While it’s not widely advertised, the machine’s aluminum cup stand has a magnetic backing which makes for easy placement over the removable plastic drip tray underneath. The stand also uses the backing to lock itself into place in the elevated position when brewing espressos. It’s a very simple yet nicely executed touch which adds to the overall premium feel of the machine (although the shiny chrome on our model did a fine enough job at screaming high-end on its own).
We decided to dissect a used capsule and discovered that there’s no filters whatsoever inside. This hold true to both the coffee and espresso VertuoLine capsules. As you can see, the extraction needles embed themselves directly into the coffee grinds and we can only guess that the centrifugal force alone serves as a form of filter to prevent too many grinds from entering each cup (we did find very minute trace amounts of grinds in both the coffees and espressos once we reached the end of each cup, but there were so few present that it was negligible).
We also like how Nespresso have redesigned the capsule sleeves as they now have a central cardboard retainer which house the capsules. This retainer sits within grooves on each end of the sleeve in order to keep things secure during shipping and it appears to work wonders as for the first time in ages, there weren’t ANY crushed capsules in our order.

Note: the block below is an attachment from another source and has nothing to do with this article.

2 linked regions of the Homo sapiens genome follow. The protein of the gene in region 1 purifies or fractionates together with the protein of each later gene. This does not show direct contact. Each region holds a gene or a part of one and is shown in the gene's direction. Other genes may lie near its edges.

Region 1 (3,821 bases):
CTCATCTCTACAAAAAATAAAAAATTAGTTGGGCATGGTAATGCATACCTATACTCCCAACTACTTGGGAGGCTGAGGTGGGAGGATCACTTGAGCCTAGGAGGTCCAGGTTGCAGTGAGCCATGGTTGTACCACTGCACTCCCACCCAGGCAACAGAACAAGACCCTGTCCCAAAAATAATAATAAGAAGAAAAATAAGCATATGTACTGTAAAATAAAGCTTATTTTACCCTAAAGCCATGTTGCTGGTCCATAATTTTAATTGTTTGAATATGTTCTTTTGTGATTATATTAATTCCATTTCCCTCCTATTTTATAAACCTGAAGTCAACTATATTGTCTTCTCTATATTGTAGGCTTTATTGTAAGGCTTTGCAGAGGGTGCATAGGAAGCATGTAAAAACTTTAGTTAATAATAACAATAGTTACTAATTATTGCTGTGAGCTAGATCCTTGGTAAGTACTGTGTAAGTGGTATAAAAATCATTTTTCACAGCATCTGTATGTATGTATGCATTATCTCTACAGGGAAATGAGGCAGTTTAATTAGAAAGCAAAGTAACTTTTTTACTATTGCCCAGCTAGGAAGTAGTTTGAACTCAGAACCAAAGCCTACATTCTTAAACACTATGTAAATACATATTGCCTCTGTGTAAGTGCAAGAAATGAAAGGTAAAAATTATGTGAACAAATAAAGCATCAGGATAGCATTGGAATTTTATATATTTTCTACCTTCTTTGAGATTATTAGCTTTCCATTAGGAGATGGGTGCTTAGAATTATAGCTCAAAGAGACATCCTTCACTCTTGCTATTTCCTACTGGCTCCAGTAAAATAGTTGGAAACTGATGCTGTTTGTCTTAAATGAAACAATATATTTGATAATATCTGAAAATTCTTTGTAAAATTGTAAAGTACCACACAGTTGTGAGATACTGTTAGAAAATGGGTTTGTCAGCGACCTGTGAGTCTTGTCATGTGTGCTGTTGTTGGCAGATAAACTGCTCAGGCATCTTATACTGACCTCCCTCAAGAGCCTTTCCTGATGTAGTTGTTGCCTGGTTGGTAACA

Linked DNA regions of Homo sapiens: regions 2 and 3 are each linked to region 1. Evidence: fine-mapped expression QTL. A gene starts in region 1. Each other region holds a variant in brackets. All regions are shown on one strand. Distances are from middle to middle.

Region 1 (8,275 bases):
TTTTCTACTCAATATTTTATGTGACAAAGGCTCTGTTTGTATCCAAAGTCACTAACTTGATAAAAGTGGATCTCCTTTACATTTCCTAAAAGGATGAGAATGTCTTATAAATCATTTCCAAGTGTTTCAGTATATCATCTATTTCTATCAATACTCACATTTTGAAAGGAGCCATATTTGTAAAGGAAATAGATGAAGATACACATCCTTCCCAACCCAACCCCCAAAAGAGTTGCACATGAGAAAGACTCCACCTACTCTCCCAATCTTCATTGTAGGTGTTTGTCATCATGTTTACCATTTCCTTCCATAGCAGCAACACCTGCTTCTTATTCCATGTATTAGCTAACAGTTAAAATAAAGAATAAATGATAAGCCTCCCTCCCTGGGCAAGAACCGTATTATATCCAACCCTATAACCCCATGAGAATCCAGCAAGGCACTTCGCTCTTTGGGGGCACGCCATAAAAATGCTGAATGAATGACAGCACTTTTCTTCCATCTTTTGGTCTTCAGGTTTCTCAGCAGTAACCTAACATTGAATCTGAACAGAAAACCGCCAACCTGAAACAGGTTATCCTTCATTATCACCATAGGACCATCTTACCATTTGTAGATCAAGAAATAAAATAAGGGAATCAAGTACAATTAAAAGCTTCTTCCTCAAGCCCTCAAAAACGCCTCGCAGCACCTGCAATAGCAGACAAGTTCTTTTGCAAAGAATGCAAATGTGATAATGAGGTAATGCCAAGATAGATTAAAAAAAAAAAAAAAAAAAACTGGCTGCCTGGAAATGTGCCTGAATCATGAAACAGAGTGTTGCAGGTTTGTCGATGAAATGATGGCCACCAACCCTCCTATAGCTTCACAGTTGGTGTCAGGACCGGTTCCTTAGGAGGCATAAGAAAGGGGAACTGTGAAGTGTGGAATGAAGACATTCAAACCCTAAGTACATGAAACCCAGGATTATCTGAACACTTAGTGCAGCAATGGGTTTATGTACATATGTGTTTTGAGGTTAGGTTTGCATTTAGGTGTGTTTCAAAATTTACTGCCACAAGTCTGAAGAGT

So, enough about how the machine itself functions, how does the coffee taste? We decided to have first crack at the machine by trying out our first flavored coffee from the VertuoLine line-up… their hazelnut-flavored Hazelino capsules.
Brewing these capsules resulted in light aromas of roasted hazelnuts tinged with a mild smoky undertone which made for a uniquely smokier hazelnut aroma than what we’re used to when compared to hazelnut coffees on a Keurig or Tassimo machine. It was almost like a hazelnut coffee spiked with a shot of super dark espresso.
Billed as a 6 out of 11 on Nespresso’s intensity scale, flavor was also unlike anything we were expecting. Rather than a sweet mild coffee, we got a stronger coffee which seemed more akin to a lungo as we got an odd foreign hazelnut flavor up front followed by more strong smoky notes in the background. We also got strong oily notes as well with some dark chocolate flavors hiding underneath. We say it’s a foreign hazelnut flavor because it’s simply unlike any hazelnut coffee we’ve had before. We can only guess that this must be what Europeans consider hazelnut coffee to taste like. The best way we can describe it is a smoky/oily hazelnut taste. We can definitely see how some people are going to be turned off by this if they’re expecting a sweeter hazelnut flavor which they’re normally used to.